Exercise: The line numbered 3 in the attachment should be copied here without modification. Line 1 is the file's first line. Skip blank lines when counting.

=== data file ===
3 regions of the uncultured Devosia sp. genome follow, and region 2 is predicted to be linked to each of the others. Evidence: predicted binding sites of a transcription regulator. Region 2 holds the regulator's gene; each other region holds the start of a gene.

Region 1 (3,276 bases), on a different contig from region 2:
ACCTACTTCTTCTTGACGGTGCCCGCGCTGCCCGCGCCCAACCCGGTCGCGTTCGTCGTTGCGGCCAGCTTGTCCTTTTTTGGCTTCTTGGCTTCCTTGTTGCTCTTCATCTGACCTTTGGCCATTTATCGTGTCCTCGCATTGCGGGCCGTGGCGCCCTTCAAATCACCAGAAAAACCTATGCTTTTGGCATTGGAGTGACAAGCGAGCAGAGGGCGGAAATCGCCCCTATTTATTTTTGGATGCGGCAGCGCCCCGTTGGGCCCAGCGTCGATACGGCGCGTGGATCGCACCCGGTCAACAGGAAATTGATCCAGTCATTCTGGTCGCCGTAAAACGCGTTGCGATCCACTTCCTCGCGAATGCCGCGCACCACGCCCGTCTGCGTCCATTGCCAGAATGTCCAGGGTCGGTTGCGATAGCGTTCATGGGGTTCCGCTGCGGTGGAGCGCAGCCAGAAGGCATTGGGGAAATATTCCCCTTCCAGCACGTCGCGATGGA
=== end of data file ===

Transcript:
ACCTACTTCTTCTTGACGGTGCCCGCGCTGCCCGCGCCCAACCCGGTCGCGTTCGTCGTTGCGGCCAGCTTGTCCTTTTTTGGCTTCTTGGCTTCCTTGTTGCTCTTCATCTGACCTTTGGCCATTTATCGTGTCCTCGCATTGCGGGCCGTGGCGCCCTTCAAATCACCAGAAAAACCTATGCTTTTGGCATTGGAGTGACAAGCGAGCAGAGGGCGGAAATCGCCCCTATTTATTTTTGGATGCGGCAGCGCCCCGTTGGGCCCAGCGTCGATACGGCGCGTGGATCGCACCCGGTCAACAGGAAATTGATCCAGTCATTCTGGTCGCCGTAAAACGCGTTGCGATCCACTTCCTCGCGAATGCCGCGCACCACGCCCGTCTGCGTCCATTGCCAGAATGTCCAGGGTCGGTTGCGATAGCGTTCATGGGGTTCCGCTGCGGTGGAGCGCAGCCAGAAGGCATTGGGGAAATATTCCCCTTCCAGCACGTCGCGATGGA